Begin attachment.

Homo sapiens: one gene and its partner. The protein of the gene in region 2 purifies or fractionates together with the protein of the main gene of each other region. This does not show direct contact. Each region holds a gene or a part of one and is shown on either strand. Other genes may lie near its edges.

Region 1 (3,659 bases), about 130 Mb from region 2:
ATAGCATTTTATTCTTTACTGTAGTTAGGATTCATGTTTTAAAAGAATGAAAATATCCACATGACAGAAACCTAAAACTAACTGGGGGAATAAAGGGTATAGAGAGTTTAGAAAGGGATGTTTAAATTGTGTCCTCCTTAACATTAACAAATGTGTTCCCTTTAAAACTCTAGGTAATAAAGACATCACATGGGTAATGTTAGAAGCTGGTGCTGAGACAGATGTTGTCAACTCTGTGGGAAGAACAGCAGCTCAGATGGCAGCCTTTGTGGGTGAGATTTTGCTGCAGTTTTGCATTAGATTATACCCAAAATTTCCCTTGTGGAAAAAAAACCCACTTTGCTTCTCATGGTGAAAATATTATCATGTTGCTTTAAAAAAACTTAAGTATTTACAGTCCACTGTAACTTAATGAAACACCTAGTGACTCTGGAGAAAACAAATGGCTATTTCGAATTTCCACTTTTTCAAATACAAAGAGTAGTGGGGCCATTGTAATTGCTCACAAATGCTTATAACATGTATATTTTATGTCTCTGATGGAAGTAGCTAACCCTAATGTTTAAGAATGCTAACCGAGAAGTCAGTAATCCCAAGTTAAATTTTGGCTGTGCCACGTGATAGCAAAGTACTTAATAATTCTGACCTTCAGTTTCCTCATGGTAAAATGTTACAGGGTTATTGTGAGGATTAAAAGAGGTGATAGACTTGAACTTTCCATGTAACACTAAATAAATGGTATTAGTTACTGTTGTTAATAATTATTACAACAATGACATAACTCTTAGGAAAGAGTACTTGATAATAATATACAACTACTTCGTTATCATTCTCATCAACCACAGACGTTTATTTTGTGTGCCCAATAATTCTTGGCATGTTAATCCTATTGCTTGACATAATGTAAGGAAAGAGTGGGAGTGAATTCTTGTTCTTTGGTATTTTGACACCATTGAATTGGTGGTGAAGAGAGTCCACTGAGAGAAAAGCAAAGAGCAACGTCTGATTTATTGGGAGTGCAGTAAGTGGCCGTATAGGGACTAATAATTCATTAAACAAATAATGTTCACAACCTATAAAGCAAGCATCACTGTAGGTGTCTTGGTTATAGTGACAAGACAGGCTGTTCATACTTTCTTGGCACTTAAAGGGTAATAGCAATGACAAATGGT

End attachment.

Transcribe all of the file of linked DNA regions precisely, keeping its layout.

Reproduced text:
Homo sapiens: one gene and its partner. The protein of the gene in region 2 purifies or fractionates together with the protein of the main gene of each other region. This does not show direct contact. Each region holds a gene or a part of one and is shown on either strand. Other genes may lie near its edges.

Region 1 (3,659 bases), about 130 Mb from region 2:
ATAGCATTTTATTCTTTACTGTAGTTAGGATTCATGTTTTAAAAGAATGAAAATATCCACATGACAGAAACCTAAAACTAACTGGGGGAATAAAGGGTATAGAGAGTTTAGAAAGGGATGTTTAAATTGTGTCCTCCTTAACATTAACAAATGTGTTCCCTTTAAAACTCTAGGTAATAAAGACATCACATGGGTAATGTTAGAAGCTGGTGCTGAGACAGATGTTGTCAACTCTGTGGGAAGAACAGCAGCTCAGATGGCAGCCTTTGTGGGTGAGATTTTGCTGCAGTTTTGCATTAGATTATACCCAAAATTTCCCTTGTGGAAAAAAAACCCACTTTGCTTCTCATGGTGAAAATATTATCATGTTGCTTTAAAAAAACTTAAGTATTTACAGTCCACTGTAACTTAATGAAACACCTAGTGACTCTGGAGAAAACAAATGGCTATTTCGAATTTCCACTTTTTCAAATACAAAGAGTAGTGGGGCCATTGTAATTGCTCACAAATGCTTATAACATGTATATTTTATGTCTCTGATGGAAGTAGCTAACCCTAATGTTTAAGAATGCTAACCGAGAAGTCAGTAATCCCAAGTTAAATTTTGGCTGTGCCACGTGATAGCAAAGTACTTAATAATTCTGACCTTCAGTTTCCTCATGGTAAAATGTTACAGGGTTATTGTGAGGATTAAAAGAGGTGATAGACTTGAACTTTCCATGTAACACTAAATAAATGGTATTAGTTACTGTTGTTAATAATTATTACAACAATGACATAACTCTTAGGAAAGAGTACTTGATAATAATATACAACTACTTCGTTATCATTCTCATCAACCACAGACGTTTATTTTGTGTGCCCAATAATTCTTGGCATGTTAATCCTATTGCTTGACATAATGTAAGGAAAGAGTGGGAGTGAATTCTTGTTCTTTGGTATTTTGACACCATTGAATTGGTGGTGAAGAGAGTCCACTGAGAGAAAAGCAAAGAGCAACGTCTGATTTATTGGGAGTGCAGTAAGTGGCCGTATAGGGACTAATAATTCATTAAACAAATAATGTTCACAACCTATAAAGCAAGCATCACTGTAGGTGTCTTGGTTATAGTGACAAGACAGGCTGTTCATACTTTCTTGGCACTTAAAGGGTAATAGCAATGACAAATGGT